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Bangkok travel guide

For many of our travellers, Bangkok will be the first stop on their Southeast Asian adventure. Sure, Thailand's capital may be seen as a busy transport hub, but stay a little longer and venture beyond the markets and nightspots of Khao San Road; you'll find a complex city that is in part charming olde-world, and part modern, cosmopolitan metropolis. Stuff your face in Chinatown, explore Bangkok's temples, canals and water markets, and discover mind-blowing mega-malls in Sukhumvit. 

What we love about Bangkok

Temple The Grand Palace
'Blingin' would be an understatement. This amazing complex of sparkling shrines, mansions and crazy statues has been the official home of Thailand's royal family since 1782.
3 asian dumplings Thai street food
You won't have to search far, or pay a lot, to find delicious street food in Bangkok. Head to Chinatown for dumplings, noodles & seafood, or check out the stalls around Banglamphu for classic Asian.
camera Wat Arun
The walls  of The Temple of Dawn are covered in intricate, colourful carvings but post-sunset, Wat Arun is illuminated gold. A popular nighttime activity is to take a dinner boat cruise past it. 

Bangkok Tours

Wide landscape view of Bangkok city at night

Bangkok to Chiang Mai Express

Bangkok > Kanchanaburi > Ayutthaya > Chiang Mai

Explore magnificent temples and palaces, sleep in a floating rafthouse, see the multi-tiered Erawan Falls, visit the old capital city of Ayutthaya, learn about the sombre history of Kanchanaburi.
7 days
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Close up of a young women in the Jungle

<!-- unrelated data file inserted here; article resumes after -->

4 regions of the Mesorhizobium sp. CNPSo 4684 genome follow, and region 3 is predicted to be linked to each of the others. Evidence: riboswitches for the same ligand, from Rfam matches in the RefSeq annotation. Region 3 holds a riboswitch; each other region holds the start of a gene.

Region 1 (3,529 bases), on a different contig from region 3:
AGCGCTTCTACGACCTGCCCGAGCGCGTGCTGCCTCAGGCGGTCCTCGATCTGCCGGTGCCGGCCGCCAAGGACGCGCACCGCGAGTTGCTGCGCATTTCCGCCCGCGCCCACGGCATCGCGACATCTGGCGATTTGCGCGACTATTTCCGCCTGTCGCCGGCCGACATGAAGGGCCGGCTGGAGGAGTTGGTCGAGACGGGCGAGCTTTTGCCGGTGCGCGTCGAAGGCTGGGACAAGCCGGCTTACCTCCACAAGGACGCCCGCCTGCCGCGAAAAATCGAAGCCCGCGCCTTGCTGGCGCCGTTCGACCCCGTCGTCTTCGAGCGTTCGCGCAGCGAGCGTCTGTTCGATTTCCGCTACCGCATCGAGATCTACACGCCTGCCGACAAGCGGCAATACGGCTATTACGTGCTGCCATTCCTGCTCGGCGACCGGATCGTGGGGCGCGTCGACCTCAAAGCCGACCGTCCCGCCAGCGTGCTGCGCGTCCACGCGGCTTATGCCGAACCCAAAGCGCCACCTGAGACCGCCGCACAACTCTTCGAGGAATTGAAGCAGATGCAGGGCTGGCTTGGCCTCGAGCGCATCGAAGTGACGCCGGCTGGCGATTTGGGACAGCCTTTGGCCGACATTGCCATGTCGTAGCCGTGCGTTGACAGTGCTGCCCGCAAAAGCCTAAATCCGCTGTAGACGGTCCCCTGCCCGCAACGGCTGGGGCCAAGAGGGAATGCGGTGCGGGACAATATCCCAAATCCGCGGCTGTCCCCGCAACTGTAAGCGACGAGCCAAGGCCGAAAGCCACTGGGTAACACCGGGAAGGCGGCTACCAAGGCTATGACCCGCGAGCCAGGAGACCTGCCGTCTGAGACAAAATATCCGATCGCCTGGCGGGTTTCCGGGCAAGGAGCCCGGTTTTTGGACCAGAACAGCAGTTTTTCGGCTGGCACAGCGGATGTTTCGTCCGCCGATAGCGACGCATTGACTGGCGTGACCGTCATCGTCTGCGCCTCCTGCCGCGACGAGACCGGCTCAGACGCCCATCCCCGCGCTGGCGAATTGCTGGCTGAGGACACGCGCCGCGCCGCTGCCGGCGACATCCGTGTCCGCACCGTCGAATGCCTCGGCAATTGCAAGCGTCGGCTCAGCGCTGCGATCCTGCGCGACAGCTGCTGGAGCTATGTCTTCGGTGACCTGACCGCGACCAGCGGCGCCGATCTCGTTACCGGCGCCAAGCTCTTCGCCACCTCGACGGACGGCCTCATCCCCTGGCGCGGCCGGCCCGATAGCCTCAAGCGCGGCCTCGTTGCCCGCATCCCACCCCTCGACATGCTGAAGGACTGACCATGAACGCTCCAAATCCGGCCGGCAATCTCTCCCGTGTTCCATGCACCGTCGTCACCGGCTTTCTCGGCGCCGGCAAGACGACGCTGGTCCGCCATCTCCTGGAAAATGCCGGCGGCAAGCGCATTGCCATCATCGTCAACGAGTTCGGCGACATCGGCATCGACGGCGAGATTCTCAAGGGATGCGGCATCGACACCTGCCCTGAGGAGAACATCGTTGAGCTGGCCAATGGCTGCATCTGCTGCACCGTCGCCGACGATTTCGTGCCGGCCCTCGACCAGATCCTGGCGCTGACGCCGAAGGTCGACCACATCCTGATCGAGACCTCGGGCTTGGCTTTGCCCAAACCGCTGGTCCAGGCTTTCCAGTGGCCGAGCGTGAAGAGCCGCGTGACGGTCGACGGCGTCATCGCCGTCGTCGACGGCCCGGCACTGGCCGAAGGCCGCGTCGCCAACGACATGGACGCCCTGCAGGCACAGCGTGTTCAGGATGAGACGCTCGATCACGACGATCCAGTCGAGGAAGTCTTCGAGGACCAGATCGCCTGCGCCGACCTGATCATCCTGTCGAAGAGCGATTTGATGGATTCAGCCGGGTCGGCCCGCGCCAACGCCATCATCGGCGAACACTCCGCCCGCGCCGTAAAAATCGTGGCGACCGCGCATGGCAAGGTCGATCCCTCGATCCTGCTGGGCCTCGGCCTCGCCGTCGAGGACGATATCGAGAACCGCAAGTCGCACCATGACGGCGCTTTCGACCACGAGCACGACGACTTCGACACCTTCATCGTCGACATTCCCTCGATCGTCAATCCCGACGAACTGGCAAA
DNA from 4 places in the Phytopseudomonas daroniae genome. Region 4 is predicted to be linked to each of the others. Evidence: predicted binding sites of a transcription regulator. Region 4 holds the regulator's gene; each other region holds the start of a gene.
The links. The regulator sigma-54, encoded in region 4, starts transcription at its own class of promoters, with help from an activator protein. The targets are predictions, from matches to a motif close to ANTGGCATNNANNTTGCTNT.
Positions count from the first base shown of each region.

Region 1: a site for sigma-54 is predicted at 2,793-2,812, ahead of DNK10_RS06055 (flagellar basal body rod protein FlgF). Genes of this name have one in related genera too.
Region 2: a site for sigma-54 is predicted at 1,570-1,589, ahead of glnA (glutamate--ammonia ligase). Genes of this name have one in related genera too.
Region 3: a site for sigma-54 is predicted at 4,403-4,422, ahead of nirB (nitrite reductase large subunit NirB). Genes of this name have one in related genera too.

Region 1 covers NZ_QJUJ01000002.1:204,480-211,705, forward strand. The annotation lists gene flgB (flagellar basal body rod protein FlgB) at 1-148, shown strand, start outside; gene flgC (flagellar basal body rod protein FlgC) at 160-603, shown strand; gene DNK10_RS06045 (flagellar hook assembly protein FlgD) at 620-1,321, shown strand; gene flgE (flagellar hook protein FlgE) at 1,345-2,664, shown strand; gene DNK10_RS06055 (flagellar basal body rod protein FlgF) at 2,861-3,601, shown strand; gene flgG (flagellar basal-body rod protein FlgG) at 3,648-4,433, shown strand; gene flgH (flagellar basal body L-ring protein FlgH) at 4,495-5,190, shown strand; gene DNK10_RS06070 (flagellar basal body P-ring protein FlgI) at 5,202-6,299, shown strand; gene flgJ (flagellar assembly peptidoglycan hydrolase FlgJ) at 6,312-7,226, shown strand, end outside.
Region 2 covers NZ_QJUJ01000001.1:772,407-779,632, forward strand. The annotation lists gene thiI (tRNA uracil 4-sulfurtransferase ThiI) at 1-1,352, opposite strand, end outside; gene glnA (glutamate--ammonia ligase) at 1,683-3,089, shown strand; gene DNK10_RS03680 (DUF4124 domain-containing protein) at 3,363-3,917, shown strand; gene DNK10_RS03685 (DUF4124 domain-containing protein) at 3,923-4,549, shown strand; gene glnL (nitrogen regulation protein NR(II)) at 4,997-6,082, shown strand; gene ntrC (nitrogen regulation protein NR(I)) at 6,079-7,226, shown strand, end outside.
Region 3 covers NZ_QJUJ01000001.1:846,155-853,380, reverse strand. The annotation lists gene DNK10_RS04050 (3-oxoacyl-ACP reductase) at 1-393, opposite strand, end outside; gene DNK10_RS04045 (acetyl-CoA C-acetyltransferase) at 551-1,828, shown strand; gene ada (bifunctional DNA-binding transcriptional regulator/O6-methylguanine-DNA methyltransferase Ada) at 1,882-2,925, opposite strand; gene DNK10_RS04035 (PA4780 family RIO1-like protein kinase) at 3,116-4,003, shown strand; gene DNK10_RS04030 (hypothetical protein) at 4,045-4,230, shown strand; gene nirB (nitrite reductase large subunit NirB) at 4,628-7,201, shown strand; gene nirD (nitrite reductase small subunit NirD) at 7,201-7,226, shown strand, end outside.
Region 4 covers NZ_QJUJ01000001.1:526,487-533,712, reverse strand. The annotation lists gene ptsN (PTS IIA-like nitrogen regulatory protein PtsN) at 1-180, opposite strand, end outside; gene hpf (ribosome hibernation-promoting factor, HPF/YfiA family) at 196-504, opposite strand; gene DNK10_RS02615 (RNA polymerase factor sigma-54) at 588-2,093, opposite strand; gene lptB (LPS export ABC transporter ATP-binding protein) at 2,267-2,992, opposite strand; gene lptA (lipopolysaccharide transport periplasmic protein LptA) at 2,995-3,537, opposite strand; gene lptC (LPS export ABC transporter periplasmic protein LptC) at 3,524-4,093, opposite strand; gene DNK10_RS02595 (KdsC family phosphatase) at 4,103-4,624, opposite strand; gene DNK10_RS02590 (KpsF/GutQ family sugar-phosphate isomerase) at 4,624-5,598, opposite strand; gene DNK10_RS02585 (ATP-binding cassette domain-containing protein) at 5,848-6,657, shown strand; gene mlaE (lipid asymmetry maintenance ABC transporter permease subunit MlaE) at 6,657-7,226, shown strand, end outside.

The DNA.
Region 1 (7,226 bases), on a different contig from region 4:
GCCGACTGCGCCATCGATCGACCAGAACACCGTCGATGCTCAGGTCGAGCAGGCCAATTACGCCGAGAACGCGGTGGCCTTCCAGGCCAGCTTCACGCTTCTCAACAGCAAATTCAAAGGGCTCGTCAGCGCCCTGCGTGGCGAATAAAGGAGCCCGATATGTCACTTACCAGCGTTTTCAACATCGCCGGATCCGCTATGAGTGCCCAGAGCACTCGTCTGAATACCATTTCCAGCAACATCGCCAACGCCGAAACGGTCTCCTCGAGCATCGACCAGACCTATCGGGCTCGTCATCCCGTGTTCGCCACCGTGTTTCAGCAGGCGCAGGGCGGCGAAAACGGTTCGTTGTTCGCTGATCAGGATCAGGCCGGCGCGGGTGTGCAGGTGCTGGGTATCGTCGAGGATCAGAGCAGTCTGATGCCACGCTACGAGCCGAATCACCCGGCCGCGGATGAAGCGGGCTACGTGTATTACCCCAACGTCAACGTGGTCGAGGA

Classic Thailand - West Coast

Bangkok > Kanchanaburi > Ayutthaya > Chiang Mai > Bangkok > Ko Ngai > Ko Lanta > Ao Nang > Bangkok

Climb up the seven-tiered Erawan Waterfalls, Explore ancient ruins in the old capital city of Ayutthaya, Trek through rainforest trails in Ko Ngai, Relax on deserted beaches, See stunning limestone karsts in Ao Nang
14 days
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Day tours in Bangkok

Close up of a temple roof in Bangkok

Bangkok City Highlights

Visit the shimmering Grand Palace where former kings once lived. See the giant golden Buddha statue reclining in a temple at Wat Po. Take a ferry to the towering Temple of Dawn. Authentic pad thai lunch.
Half day
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A busy street full of shops and bars in Bangkok

Bangkok Multi-Transport Highlights

Skytrain ride to Erawan Shrine. Khao man gai tasting. Canal boat ride to Wat Saket temple and Bangkok panoramic view. Wat Pho temple complex. Tha Tien seafood market. Traditional tuk tuk exhilarating ride to Wat Arun temple of dawn. Street pad thai lunch. Pak Khlong Talad flower market.

Full day

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Thai cooking

Thai Foodie Tour and Cooking Class

Experience the flavours and aromas of traditional Thai cuisine with this intimate cooking class. Pick up some fresh ingredients from the market for a five-course masterpiece. 
Half day
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Sculptures in the trees at Ayutthaya

Ayutthaya and River Cruise